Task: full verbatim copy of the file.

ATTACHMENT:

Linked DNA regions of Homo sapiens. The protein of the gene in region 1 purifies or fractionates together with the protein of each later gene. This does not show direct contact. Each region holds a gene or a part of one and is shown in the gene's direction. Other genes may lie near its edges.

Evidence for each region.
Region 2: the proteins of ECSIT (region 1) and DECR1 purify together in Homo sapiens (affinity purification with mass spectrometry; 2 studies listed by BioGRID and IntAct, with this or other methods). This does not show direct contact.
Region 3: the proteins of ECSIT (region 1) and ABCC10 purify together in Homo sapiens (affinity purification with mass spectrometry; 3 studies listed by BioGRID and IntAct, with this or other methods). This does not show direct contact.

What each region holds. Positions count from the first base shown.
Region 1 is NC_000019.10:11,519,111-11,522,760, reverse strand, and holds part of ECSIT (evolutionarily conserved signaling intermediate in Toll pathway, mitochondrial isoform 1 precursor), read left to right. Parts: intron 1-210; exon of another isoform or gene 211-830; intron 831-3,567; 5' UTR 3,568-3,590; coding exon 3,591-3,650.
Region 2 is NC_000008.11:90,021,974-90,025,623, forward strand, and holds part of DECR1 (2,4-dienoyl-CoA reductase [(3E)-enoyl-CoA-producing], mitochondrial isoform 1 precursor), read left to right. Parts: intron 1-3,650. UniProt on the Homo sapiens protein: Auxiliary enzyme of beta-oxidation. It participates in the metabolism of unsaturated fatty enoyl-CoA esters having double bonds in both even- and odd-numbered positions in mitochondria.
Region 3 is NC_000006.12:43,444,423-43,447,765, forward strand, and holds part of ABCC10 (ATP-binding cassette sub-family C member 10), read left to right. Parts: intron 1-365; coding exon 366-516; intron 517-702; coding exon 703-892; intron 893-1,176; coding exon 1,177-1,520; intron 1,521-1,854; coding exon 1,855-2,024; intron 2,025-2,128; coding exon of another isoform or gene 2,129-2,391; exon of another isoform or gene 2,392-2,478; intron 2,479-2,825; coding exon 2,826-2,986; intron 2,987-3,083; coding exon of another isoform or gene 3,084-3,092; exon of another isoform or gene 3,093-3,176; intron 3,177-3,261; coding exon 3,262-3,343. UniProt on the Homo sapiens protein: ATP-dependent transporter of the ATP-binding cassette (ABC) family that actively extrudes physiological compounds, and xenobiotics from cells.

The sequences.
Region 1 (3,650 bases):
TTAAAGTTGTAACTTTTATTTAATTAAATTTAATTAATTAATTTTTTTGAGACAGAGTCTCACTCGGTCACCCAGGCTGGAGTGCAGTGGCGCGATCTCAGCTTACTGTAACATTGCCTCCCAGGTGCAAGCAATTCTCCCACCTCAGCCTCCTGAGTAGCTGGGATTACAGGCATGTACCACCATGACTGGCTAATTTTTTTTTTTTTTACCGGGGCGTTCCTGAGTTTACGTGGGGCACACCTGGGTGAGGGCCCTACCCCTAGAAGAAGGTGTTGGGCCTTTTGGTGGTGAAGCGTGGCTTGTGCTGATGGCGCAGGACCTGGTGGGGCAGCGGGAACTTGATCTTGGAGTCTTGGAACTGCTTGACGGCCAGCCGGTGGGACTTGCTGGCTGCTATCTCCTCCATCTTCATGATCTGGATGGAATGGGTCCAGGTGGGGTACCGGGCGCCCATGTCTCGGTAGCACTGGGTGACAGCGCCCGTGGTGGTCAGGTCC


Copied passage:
Linked DNA regions of Homo sapiens. The protein of the gene in region 1 purifies or fractionates together with the protein of each later gene. This does not show direct contact. Each region holds a gene or a part of one and is shown in the gene's direction. Other genes may lie near its edges.

Evidence for each region.
Region 2: the proteins of ECSIT (region 1) and DECR1 purify together in Homo sapiens (affinity purification with mass spectrometry; 2 studies listed by BioGRID and IntAct, with this or other methods). This does not show direct contact.
Region 3: the proteins of ECSIT (region 1) and ABCC10 purify together in Homo sapiens (affinity purification with mass spectrometry; 3 studies listed by BioGRID and IntAct, with this or other methods). This does not show direct contact.

What each region holds. Positions count from the first base shown.
Region 1 is NC_000019.10:11,519,111-11,522,760, reverse strand, and holds part of ECSIT (evolutionarily conserved signaling intermediate in Toll pathway, mitochondrial isoform 1 precursor), read left to right. Parts: intron 1-210; exon of another isoform or gene 211-830; intron 831-3,567; 5' UTR 3,568-3,590; coding exon 3,591-3,650.
Region 2 is NC_000008.11:90,021,974-90,025,623, forward strand, and holds part of DECR1 (2,4-dienoyl-CoA reductase [(3E)-enoyl-CoA-producing], mitochondrial isoform 1 precursor), read left to right. Parts: intron 1-3,650. UniProt on the Homo sapiens protein: Auxiliary enzyme of beta-oxidation. It participates in the metabolism of unsaturated fatty enoyl-CoA esters having double bonds in both even- and odd-numbered positions in mitochondria.
Region 3 is NC_000006.12:43,444,423-43,447,765, forward strand, and holds part of ABCC10 (ATP-binding cassette sub-family C member 10), read left to right. Parts: intron 1-365; coding exon 366-516; intron 517-702; coding exon 703-892; intron 893-1,176; coding exon 1,177-1,520; intron 1,521-1,854; coding exon 1,855-2,024; intron 2,025-2,128; coding exon of another isoform or gene 2,129-2,391; exon of another isoform or gene 2,392-2,478; intron 2,479-2,825; coding exon 2,826-2,986; intron 2,987-3,083; coding exon of another isoform or gene 3,084-3,092; exon of another isoform or gene 3,093-3,176; intron 3,177-3,261; coding exon 3,262-3,343. UniProt on the Homo sapiens protein: ATP-dependent transporter of the ATP-binding cassette (ABC) family that actively extrudes physiological compounds, and xenobiotics from cells.

The sequences.
Region 1 (3,650 bases):
TTAAAGTTGTAACTTTTATTTAATTAAATTTAATTAATTAATTTTTTTGAGACAGAGTCTCACTCGGTCACCCAGGCTGGAGTGCAGTGGCGCGATCTCAGCTTACTGTAACATTGCCTCCCAGGTGCAAGCAATTCTCCCACCTCAGCCTCCTGAGTAGCTGGGATTACAGGCATGTACCACCATGACTGGCTAATTTTTTTTTTTTTTACCGGGGCGTTCCTGAGTTTACGTGGGGCACACCTGGGTGAGGGCCCTACCCCTAGAAGAAGGTGTTGGGCCTTTTGGTGGTGAAGCGTGGCTTGTGCTGATGGCGCAGGACCTGGTGGGGCAGCGGGAACTTGATCTTGGAGTCTTGGAACTGCTTGACGGCCAGCCGGTGGGACTTGCTGGCTGCTATCTCCTCCATCTTCATGATCTGGATGGAATGGGTCCAGGTGGGGTACCGGGCGCCCATGTCTCGGTAGCACTGGGTGACAGCGCCCGTGGTGGTCAGGTCC